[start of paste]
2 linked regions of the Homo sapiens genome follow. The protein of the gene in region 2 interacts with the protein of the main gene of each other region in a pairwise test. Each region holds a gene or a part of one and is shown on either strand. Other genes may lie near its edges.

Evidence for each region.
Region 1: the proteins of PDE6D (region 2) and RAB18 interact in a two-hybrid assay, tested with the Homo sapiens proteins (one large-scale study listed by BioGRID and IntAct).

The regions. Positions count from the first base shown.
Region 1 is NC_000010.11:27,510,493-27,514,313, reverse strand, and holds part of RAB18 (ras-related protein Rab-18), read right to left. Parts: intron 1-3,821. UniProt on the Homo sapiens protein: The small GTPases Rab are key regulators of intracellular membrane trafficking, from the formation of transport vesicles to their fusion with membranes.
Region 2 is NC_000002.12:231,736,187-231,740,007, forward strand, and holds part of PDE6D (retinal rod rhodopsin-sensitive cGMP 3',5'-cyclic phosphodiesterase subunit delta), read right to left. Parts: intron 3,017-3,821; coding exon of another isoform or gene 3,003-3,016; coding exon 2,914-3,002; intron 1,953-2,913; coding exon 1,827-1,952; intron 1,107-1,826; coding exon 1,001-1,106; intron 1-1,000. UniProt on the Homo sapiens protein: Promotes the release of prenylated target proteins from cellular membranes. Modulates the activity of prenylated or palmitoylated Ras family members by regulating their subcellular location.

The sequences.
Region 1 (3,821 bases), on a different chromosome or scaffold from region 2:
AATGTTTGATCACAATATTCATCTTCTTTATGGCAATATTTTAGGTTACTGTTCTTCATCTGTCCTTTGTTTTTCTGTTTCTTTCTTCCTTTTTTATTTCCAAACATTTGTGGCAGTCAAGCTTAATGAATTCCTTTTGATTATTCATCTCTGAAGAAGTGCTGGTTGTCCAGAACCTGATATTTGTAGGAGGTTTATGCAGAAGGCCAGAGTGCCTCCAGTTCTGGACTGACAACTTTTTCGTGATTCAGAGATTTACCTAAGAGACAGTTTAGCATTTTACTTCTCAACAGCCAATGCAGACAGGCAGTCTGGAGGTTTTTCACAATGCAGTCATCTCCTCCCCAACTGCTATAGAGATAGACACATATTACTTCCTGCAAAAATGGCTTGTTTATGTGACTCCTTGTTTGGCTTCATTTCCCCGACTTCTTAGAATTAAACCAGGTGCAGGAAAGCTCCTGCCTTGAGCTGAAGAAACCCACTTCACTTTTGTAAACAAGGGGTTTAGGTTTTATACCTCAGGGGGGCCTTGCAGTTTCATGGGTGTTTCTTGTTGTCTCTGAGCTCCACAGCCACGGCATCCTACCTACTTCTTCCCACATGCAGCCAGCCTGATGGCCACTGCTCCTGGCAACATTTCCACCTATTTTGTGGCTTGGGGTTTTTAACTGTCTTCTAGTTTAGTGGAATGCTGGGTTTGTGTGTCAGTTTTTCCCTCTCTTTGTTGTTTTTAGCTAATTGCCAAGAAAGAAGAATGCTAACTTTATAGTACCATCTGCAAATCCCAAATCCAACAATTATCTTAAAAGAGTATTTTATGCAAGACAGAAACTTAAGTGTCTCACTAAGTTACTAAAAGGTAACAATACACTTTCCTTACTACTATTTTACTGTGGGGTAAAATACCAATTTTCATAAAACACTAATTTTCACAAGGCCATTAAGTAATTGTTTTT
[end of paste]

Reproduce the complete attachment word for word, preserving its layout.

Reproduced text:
2 linked regions of the Homo sapiens genome follow. The protein of the gene in region 2 interacts with the protein of the main gene of each other region in a pairwise test. Each region holds a gene or a part of one and is shown on either strand. Other genes may lie near its edges.

Evidence for each region.
Region 1: the proteins of PDE6D (region 2) and RAB18 interact in a two-hybrid assay, tested with the Homo sapiens proteins (one large-scale study listed by BioGRID and IntAct).

The regions. Positions count from the first base shown.
Region 1 is NC_000010.11:27,510,493-27,514,313, reverse strand, and holds part of RAB18 (ras-related protein Rab-18), read right to left. Parts: intron 1-3,821. UniProt on the Homo sapiens protein: The small GTPases Rab are key regulators of intracellular membrane trafficking, from the formation of transport vesicles to their fusion with membranes.
Region 2 is NC_000002.12:231,736,187-231,740,007, forward strand, and holds part of PDE6D (retinal rod rhodopsin-sensitive cGMP 3',5'-cyclic phosphodiesterase subunit delta), read right to left. Parts: intron 3,017-3,821; coding exon of another isoform or gene 3,003-3,016; coding exon 2,914-3,002; intron 1,953-2,913; coding exon 1,827-1,952; intron 1,107-1,826; coding exon 1,001-1,106; intron 1-1,000. UniProt on the Homo sapiens protein: Promotes the release of prenylated target proteins from cellular membranes. Modulates the activity of prenylated or palmitoylated Ras family members by regulating their subcellular location.

The sequences.
Region 1 (3,821 bases), on a different chromosome or scaffold from region 2:
AATGTTTGATCACAATATTCATCTTCTTTATGGCAATATTTTAGGTTACTGTTCTTCATCTGTCCTTTGTTTTTCTGTTTCTTTCTTCCTTTTTTATTTCCAAACATTTGTGGCAGTCAAGCTTAATGAATTCCTTTTGATTATTCATCTCTGAAGAAGTGCTGGTTGTCCAGAACCTGATATTTGTAGGAGGTTTATGCAGAAGGCCAGAGTGCCTCCAGTTCTGGACTGACAACTTTTTCGTGATTCAGAGATTTACCTAAGAGACAGTTTAGCATTTTACTTCTCAACAGCCAATGCAGACAGGCAGTCTGGAGGTTTTTCACAATGCAGTCATCTCCTCCCCAACTGCTATAGAGATAGACACATATTACTTCCTGCAAAAATGGCTTGTTTATGTGACTCCTTGTTTGGCTTCATTTCCCCGACTTCTTAGAATTAAACCAGGTGCAGGAAAGCTCCTGCCTTGAGCTGAAGAAACCCACTTCACTTTTGTAAACAAGGGGTTTAGGTTTTATACCTCAGGGGGGCCTTGCAGTTTCATGGGTGTTTCTTGTTGTCTCTGAGCTCCACAGCCACGGCATCCTACCTACTTCTTCCCACATGCAGCCAGCCTGATGGCCACTGCTCCTGGCAACATTTCCACCTATTTTGTGGCTTGGGGTTTTTAACTGTCTTCTAGTTTAGTGGAATGCTGGGTTTGTGTGTCAGTTTTTCCCTCTCTTTGTTGTTTTTAGCTAATTGCCAAGAAAGAAGAATGCTAACTTTATAGTACCATCTGCAAATCCCAAATCCAACAATTATCTTAAAAGAGTATTTTATGCAAGACAGAAACTTAAGTGTCTCACTAAGTTACTAAAAGGTAACAATACACTTTCCTTACTACTATTTTACTGTGGGGTAAAATACCAATTTTCATAAAACACTAATTTTCACAAGGCCATTAAGTAATTGTTTTT